Presidents and kings would invite him and he would refuse. Or he would go and keep them waiting, arriving one hour late. He was always fighting with powers that be, presidents of Argentina, the Pope, presidents of the USA, the FIFA president.
Maradona had a special career and inspired Napoli to their Serie A championships
And people identified with him. I’ve seen this in India, in Jordan, in Japan. And in Latin America he was hugely popular because of what he represented. Only our former president, Juan Peron and his wife Eva Peron — Evita — have come close to his popularity with the poor.
People wouldn’t really appreciate the intelligence of Diego unless you shared a dressing room with him. He was incredibly sharp with the banter. There was no point getting into a verbal contest with him. You couldn’t get the last word, he would always answer you back in a way that meant he won the argument. He was a graduate of the university of the street.
He always wanted to know things, especially about Europe. In Argentina at the time, they looked down on European football. ‘They’re strong, they run like mad but they can’t play.’ But he wanted to know about Europe and at this time he was about to move to Barcelona, so he would ask me.
He was humble despite being Diego. When we watched football on the TV in camp and someone made a mistake, he never joined in the laughter or mockery. And he had an extraordinary respect for the guys of the 1978 team. He once picked his all-time Argentinian XI and six were from the 1978 team [Ardiles was one of them].
For the 1982 World Cup, we were favourites and were confident. Basically we had the core of the ’78 team which were world champions, with Jorge Valdano, Ramon Diaz and Diego. We fancied ourselves very strongly but immediately things started to go wrong. And the main thing was the war with England over Las Malvinas/The Falkland Islands. Because of the way the news was reported in Argentina under the dictatorship, when we left Argentina everyone had the impression that we were winning the war. When we arrived in Spain, we had surrendered. That was an incredible shock.
Some of us had family and friends in the war and I had a cousin who had died there. We had a team meeting and said: ‘Boys, the best way to help the country is to win the World Cup.’ All the time, it was at the back of our minds. We lost against Belgium in the first game and we ended up in the Group of Death with eventual champions Italy and the Brazil team, which is the greatest Brazilian team not to win the World Cup.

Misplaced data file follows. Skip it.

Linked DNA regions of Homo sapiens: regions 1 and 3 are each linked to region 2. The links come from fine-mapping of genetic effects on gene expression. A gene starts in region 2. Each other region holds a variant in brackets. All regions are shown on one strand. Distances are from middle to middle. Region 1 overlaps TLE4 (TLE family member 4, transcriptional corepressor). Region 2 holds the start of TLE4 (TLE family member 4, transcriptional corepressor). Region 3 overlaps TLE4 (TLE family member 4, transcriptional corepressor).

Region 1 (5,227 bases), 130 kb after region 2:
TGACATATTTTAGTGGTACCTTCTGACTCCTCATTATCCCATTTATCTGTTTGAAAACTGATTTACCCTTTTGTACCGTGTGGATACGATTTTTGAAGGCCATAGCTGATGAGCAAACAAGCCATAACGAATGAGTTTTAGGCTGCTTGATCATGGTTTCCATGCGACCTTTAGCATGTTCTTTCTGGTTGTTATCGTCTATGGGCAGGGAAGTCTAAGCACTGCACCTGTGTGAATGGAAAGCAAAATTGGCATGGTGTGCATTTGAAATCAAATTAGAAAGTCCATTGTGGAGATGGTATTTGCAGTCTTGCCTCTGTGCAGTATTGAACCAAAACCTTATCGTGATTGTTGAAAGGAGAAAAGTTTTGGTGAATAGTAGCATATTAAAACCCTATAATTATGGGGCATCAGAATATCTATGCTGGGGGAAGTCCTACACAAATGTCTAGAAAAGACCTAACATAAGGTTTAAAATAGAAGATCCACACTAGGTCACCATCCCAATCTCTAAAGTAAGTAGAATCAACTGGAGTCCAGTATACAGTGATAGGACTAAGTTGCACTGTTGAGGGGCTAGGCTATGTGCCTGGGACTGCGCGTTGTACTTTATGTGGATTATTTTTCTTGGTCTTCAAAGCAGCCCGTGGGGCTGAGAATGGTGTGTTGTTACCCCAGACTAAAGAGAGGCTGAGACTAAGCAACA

One of the highlights of his career was winning the World Cup in 1986 with Argentina
Against Italy, they just lined up to kick Diego. Against Brazil he was also marked in a very physical way and, when he reacted, he was sent off. We lost 3-0. We had taken on all the pressure and responsibility for the nation from the war and that was too much. And Diego more than most. Daniel Passarella was our captain but Diego was the leader. There was too much on his shoulders. But throughout his life, there was always too much on his shoulders.
On the plane home, I told him: ‘Diego, they will destroy us. The criticism will be so big. And you will be the one who will be criticised more than anyone. Because you are the best player in the world and you didn’t perform. And you were sent off.’ He knew that. And it was exactly as we said. It was very difficult to take.
He would leave for Barcelona and there he received similar treatment, with that famous tackle form Andoni Goikoetxea. If he had done that on the street it would have been a crime, but in the context of football at the time, it was OK. This was a career-threatening injury.
But he would move to Napoli a year before the 1986 World Cup finals. Can you believe that Naples would win Serie A? People laughed. Football was dominated by the north, by Juventus, AC Milan, Inter, Roma. It had never happened that Napoli could win the title.
During his time at Napoli, came the 1986 World Cup, the tournament for which we will always remember him. I was injured and for that England game, I was an analyst for ITV. I saw the goal and immediately I saw Glenn Hoddle, my team-mate at Spurs, and Steve Hodge protesting. I sensed something was wrong. It wasn’t offside. I was puzzled. What could it be?
Every match was a show for Maradona, and his play often elevated his team-mates as well
I could see when Diego was celebrating, there was a quick look back in his eyes. And I thought: ‘Uh, oh!’ Only when we got a different angle could you see the hand. I know people will say: ‘How could he do such a thing?’ But these things happen in football all the time.
As for the second goal, Diego scored better goals than this. But it is the occasion that makes the goal special. This was one of the most famous games in the history of the World Cup and that’s why it is the goal of the century. And because of the burden he carried for Argentina for the defeat in the war. That’s why he would never apologise for the handball. If it had been another opponent, maybe he would say sorry. But for him, it was personal.
I was still in contact with him throughout his life, even though I was no longer part of the national team. At the 1990 World Cup finals, when Argentina lost in the final, Diego was in incredibly bad shape physically and to play every game he had cortisone injections.
In 1994 it was the same. He was taking drugs to get him through games. So drugs were always there. There was no control in his life at that stage. And the only part of his life that was happy was on the pitch. It was sad to see him. He couldn’t continue to live like that. He would always say: ‘If I was a good boy and looked after myself, imagine the player I could be!’
For him, a match was a show. At his best, he didn’t need to warm up or concentrate. But before a game he would almost be in frenzy, using swear words to motivate himself and us. He would transmit just how much it meant to him. And the team would look at him and think: ‘We have to play so well for him today.’ He was our leader and that is how I will remember him.